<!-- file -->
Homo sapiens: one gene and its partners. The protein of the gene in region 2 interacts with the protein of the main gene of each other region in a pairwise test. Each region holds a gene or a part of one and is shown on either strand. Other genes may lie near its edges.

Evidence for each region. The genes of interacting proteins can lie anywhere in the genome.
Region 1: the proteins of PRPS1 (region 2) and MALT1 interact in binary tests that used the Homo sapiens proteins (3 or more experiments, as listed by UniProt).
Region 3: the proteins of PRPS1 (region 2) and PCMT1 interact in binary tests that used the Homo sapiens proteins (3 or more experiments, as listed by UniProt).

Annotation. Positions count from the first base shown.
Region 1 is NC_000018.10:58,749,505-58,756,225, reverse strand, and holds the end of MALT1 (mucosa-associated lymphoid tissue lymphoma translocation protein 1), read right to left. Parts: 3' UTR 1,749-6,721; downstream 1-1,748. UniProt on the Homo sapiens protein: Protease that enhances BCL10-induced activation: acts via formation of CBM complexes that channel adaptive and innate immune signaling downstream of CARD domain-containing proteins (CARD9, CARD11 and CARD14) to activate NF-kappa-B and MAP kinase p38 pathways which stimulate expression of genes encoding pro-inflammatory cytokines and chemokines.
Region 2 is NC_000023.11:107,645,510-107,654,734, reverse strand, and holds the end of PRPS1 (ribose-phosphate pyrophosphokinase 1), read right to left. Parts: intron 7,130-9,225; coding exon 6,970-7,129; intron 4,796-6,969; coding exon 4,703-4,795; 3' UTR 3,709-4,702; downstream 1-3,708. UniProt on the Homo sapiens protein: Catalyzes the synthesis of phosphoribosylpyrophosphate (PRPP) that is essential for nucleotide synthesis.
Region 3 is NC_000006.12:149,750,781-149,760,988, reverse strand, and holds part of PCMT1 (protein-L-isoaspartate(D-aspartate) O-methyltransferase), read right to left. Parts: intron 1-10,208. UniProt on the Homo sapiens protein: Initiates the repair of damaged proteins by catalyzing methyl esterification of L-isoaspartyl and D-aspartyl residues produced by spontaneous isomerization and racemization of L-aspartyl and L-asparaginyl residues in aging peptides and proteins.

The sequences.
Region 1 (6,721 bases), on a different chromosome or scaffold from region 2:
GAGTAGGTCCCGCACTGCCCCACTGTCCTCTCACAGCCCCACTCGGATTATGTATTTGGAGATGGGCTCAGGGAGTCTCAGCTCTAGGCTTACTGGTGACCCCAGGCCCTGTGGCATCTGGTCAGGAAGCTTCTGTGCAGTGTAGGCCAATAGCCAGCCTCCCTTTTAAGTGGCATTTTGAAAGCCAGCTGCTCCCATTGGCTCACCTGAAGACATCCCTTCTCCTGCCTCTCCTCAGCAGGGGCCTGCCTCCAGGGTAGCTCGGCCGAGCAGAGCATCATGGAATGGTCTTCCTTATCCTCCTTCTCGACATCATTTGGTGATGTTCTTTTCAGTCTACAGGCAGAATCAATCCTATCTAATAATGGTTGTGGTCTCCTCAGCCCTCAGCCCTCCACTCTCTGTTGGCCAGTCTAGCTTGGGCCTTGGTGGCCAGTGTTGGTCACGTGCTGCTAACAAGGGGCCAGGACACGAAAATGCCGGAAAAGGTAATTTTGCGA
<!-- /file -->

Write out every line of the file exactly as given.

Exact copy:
Homo sapiens: one gene and its partners. The protein of the gene in region 2 interacts with the protein of the main gene of each other region in a pairwise test. Each region holds a gene or a part of one and is shown on either strand. Other genes may lie near its edges.

Evidence for each region. The genes of interacting proteins can lie anywhere in the genome.
Region 1: the proteins of PRPS1 (region 2) and MALT1 interact in binary tests that used the Homo sapiens proteins (3 or more experiments, as listed by UniProt).
Region 3: the proteins of PRPS1 (region 2) and PCMT1 interact in binary tests that used the Homo sapiens proteins (3 or more experiments, as listed by UniProt).

Annotation. Positions count from the first base shown.
Region 1 is NC_000018.10:58,749,505-58,756,225, reverse strand, and holds the end of MALT1 (mucosa-associated lymphoid tissue lymphoma translocation protein 1), read right to left. Parts: 3' UTR 1,749-6,721; downstream 1-1,748. UniProt on the Homo sapiens protein: Protease that enhances BCL10-induced activation: acts via formation of CBM complexes that channel adaptive and innate immune signaling downstream of CARD domain-containing proteins (CARD9, CARD11 and CARD14) to activate NF-kappa-B and MAP kinase p38 pathways which stimulate expression of genes encoding pro-inflammatory cytokines and chemokines.
Region 2 is NC_000023.11:107,645,510-107,654,734, reverse strand, and holds the end of PRPS1 (ribose-phosphate pyrophosphokinase 1), read right to left. Parts: intron 7,130-9,225; coding exon 6,970-7,129; intron 4,796-6,969; coding exon 4,703-4,795; 3' UTR 3,709-4,702; downstream 1-3,708. UniProt on the Homo sapiens protein: Catalyzes the synthesis of phosphoribosylpyrophosphate (PRPP) that is essential for nucleotide synthesis.
Region 3 is NC_000006.12:149,750,781-149,760,988, reverse strand, and holds part of PCMT1 (protein-L-isoaspartate(D-aspartate) O-methyltransferase), read right to left. Parts: intron 1-10,208. UniProt on the Homo sapiens protein: Initiates the repair of damaged proteins by catalyzing methyl esterification of L-isoaspartyl and D-aspartyl residues produced by spontaneous isomerization and racemization of L-aspartyl and L-asparaginyl residues in aging peptides and proteins.

The sequences.
Region 1 (6,721 bases), on a different chromosome or scaffold from region 2:
GAGTAGGTCCCGCACTGCCCCACTGTCCTCTCACAGCCCCACTCGGATTATGTATTTGGAGATGGGCTCAGGGAGTCTCAGCTCTAGGCTTACTGGTGACCCCAGGCCCTGTGGCATCTGGTCAGGAAGCTTCTGTGCAGTGTAGGCCAATAGCCAGCCTCCCTTTTAAGTGGCATTTTGAAAGCCAGCTGCTCCCATTGGCTCACCTGAAGACATCCCTTCTCCTGCCTCTCCTCAGCAGGGGCCTGCCTCCAGGGTAGCTCGGCCGAGCAGAGCATCATGGAATGGTCTTCCTTATCCTCCTTCTCGACATCATTTGGTGATGTTCTTTTCAGTCTACAGGCAGAATCAATCCTATCTAATAATGGTTGTGGTCTCCTCAGCCCTCAGCCCTCCACTCTCTGTTGGCCAGTCTAGCTTGGGCCTTGGTGGCCAGTGTTGGTCACGTGCTGCTAACAAGGGGCCAGGACACGAAAATGCCGGAAAAGGTAATTTTGCGA